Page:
These questions are guaranteed to spark the most debates in bowfishing.
If you are new to bowfishing, the equipment choices are endless and often overwhelming. Bowfishers spend countless hours on the water and fire their bows hundreds of times a night. They are rough on their equipment and they know what works for them, what doesn't, and will passionately defend their choices.
There are thousands of accessories out there but these are five questions that will spark the most heated debates.
1. Should I get a spincast or retriever?
The number one most debated topic of bowfishing is what reel to use. Retrievers are known for their simplicity and durability, spincasters for their speed and adjustable drag. Both have advantages and disadvantages but be prepared to take some heat either way. One company (Cajun) even developed a hybrid of the two.
Should I use a slide or just tie the line to my arrow?
This debate is very closely related to the reel debate. Most retriever users will use a slide and most spincast users will not. The slides allow the line to stay clear of the arrow rest and other accessories but those that tie off argue slides can influence arrow hydrodynamics. Arrows without slides can be threaded back through fish quicker on a pass through.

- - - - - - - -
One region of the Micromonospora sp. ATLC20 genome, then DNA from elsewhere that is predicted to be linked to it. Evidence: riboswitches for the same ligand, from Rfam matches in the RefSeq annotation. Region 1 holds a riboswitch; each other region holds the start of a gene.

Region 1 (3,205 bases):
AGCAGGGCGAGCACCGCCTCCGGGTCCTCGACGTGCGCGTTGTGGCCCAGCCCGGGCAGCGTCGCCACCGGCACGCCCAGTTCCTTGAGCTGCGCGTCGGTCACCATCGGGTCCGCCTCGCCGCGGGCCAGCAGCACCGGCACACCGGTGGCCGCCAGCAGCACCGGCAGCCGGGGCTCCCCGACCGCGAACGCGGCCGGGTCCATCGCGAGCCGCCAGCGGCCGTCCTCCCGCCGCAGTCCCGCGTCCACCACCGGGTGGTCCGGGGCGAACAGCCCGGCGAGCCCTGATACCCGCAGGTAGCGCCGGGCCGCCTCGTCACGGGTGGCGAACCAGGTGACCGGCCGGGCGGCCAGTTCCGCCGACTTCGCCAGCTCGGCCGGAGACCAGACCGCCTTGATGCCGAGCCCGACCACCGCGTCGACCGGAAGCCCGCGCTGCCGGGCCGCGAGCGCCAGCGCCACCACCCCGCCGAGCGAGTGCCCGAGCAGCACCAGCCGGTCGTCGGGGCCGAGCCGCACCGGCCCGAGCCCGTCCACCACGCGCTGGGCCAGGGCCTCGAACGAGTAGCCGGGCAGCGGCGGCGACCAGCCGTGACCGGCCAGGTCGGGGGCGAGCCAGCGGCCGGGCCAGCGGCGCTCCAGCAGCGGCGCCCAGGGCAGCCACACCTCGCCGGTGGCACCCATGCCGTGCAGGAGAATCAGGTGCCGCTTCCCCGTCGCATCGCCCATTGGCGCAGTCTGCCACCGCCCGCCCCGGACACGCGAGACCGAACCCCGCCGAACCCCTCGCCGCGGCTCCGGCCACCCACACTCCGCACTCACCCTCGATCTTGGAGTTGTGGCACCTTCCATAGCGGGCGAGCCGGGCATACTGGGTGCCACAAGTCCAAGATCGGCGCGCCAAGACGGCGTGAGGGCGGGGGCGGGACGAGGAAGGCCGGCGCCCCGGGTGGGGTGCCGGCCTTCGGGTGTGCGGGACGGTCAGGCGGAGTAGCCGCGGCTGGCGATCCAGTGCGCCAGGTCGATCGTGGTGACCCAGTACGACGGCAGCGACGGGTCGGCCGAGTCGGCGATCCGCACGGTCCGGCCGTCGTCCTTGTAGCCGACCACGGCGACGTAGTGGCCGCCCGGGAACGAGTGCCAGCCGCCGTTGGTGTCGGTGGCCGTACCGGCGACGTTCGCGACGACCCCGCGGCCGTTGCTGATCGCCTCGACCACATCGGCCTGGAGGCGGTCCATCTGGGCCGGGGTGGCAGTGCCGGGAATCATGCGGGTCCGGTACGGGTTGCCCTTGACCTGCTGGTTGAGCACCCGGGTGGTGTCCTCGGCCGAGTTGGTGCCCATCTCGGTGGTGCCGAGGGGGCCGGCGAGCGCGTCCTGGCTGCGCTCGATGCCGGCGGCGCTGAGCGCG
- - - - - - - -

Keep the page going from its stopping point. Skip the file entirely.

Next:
What bow should I get?
While technically any bow can get the job done, you will want a dedicated bowfishing bow. Compounds pack a punch with kinetic energy, recurves allow quick shots without having to reach full draw, a combination of the two (such as the Oneida Osprey) results in a bow with heavy hitting quick shots.
What's the best bowfishing boat?
Airboats are the ATV of the waterways; they can run on land, through plant-choked water and cover lots of water fast. Motor boats are quieter, use less gas and are more affordable to own. There are places motor boats can go that airboats can't (noise-restricted waters). Some bowfishing tournaments have had to ban the use of airboats because of noise complaints.
What lights should I put on my boat?
LED lights can run on small generators or batteries alone, but do best in clear water. High pressure sodium lights emit orange light, metal halide lights emit blue and both can run off of a small generator. Halogen lights are bright and inexpensive but use more watts requiring a larger generator.
While the best equipment for you is a personal choice, there is no shortage of opinion from those who have put all bowfishing has to offer to the test. Often these opinions are defended as strongly as political views. Don't be afraid to try out new equipment; bowfishing folk will often be more than willing to let you try out their gear. One thing all bowfishers agree on is they can't get enough of being on the water.
All images courtesy of Backwater Outdoors